Born in Spain in 1963, currently living in Argentina. Holds a B.S. degree in Mechanical Engineering from Caltech, an M.Eng. in Mechanical/Environmental Engineering from UC Berkeley and an M.S. in Information Society Studies from the Open University of Catalonia (UOC), where is pursing a Ph.D. in the same area.
His main areas of professional and research interest are (i) ICT mainstreaming into development cooperation, (ii) knowledge management for development, (iii) institutional networks for development, and (iv) the evolution of Human Development processes in the Network Society context.
Since 2004 he has worked as an independent consultant on development issues (with entities from the government, civil society, business and university sectors), carried out research and taught about ICT4D in Masters programmes of some Spanish universities.
Worked in UNDP and the UN Volunteers programme from 1994 until 2003, focusing increasingly on ICT for Development. At UNDP he was part of the Info XXI group (1997-8) that promoted greater integration of ICT into development’s work. At UNV he set up and managed the ICT Volunteering ‘UNITeS’ initiative announced in Kofi Annan’s 2000 Millenniu
m Report, and the UN Online Volunteering service (www.onlinevolunteering.org).
During that period represented UNV in the first phase of the World Summit on the Information Society, and was co-chair of the Human Capacity Committee of the UN ICT Task Force during that period.
Putting technological innovation for Human Development at the forefront of development cooperation, particularly (not exclusively though) in terms of ICT.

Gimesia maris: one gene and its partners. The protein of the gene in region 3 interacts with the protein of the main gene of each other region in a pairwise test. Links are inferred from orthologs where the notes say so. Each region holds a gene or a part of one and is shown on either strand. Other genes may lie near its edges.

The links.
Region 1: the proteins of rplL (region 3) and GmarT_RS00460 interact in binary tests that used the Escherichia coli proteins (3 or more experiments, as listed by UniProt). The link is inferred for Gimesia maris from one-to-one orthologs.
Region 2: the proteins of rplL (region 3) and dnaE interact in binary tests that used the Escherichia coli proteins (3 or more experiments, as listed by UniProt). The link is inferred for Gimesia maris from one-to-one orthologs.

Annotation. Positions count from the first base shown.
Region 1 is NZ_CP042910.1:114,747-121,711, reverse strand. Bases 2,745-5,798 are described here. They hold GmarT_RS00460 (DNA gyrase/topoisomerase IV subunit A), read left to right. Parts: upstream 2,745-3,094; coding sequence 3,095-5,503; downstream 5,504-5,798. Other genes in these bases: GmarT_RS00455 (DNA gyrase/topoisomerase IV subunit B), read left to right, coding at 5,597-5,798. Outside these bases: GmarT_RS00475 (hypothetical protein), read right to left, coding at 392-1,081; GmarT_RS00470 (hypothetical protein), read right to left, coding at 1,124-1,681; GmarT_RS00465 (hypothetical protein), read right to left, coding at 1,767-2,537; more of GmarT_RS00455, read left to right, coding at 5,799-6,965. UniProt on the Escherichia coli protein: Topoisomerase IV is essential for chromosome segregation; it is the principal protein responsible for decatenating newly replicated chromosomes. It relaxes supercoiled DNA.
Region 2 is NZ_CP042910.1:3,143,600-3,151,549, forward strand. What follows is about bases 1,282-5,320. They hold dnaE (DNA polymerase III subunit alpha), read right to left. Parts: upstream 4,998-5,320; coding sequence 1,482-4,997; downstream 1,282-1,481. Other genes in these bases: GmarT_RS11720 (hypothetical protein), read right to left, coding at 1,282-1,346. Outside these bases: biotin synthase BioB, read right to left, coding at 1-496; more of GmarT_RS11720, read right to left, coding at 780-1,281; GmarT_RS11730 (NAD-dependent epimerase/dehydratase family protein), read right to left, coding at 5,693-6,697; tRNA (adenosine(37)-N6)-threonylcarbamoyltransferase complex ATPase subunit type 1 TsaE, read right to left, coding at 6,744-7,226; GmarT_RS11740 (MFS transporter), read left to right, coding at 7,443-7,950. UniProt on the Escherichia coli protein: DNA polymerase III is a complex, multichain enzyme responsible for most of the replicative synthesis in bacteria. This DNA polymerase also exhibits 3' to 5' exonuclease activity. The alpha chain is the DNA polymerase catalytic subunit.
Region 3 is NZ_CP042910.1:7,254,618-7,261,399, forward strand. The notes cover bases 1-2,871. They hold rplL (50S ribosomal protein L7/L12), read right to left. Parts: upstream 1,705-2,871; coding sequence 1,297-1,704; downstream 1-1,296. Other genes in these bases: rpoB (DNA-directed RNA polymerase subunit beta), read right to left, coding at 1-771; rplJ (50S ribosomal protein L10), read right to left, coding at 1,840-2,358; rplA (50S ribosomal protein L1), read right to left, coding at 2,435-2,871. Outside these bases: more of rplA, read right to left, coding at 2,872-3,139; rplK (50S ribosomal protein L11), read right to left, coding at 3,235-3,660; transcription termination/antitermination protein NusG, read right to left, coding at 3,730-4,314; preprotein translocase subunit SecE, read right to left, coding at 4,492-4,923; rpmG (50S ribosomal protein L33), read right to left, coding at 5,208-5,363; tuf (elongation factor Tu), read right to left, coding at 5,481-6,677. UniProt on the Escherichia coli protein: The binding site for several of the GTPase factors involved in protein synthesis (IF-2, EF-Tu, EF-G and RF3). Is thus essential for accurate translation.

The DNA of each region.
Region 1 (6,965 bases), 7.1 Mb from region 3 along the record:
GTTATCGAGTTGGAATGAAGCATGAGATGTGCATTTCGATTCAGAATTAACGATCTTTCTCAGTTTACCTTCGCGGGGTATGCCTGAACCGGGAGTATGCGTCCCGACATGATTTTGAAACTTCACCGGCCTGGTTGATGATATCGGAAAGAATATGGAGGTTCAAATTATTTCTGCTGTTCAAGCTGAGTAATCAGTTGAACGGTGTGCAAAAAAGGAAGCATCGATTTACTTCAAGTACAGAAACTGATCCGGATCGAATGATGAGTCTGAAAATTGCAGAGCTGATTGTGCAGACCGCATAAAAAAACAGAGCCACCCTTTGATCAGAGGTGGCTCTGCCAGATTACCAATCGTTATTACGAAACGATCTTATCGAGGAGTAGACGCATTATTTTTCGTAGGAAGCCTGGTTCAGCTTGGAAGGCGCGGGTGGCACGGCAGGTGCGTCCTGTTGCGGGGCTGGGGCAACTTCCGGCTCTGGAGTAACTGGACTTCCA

Also about networking dev cooperation
The way forward for development cooperation needs to marry the Human Development (Sen) and Network Society (Castells) paradigms. It is relevant to consider an ICT-powered type of cooperation, which by virtue of its structuring in and around networks, could be called ‘Network Cooperation’.
To get to this approach, the intl. development cooperation system needs to undergo significant transformation. Firstly, on its architecture, towards variable geometries of nodes, links and hubs/systems, designed for collaboration and the use of knowledge. Secondly, with a re-engineering of cooperation practices, applying network dynamic and tools to projects, management, and processes to achieve development objectives of health, education, etc.
Network Cooperation would be characterized by:
- using networked production methods
- ICT mainstreaming (yes, finally!)
- networked projects
- (serious) knowledge management
- promotion of network social capital
- multi-stakeholder project
Tech Innovation for Development
Tech Innovation in Development Cooperation processes
ICT for Development
Knowledge Management in Dev Cooperation
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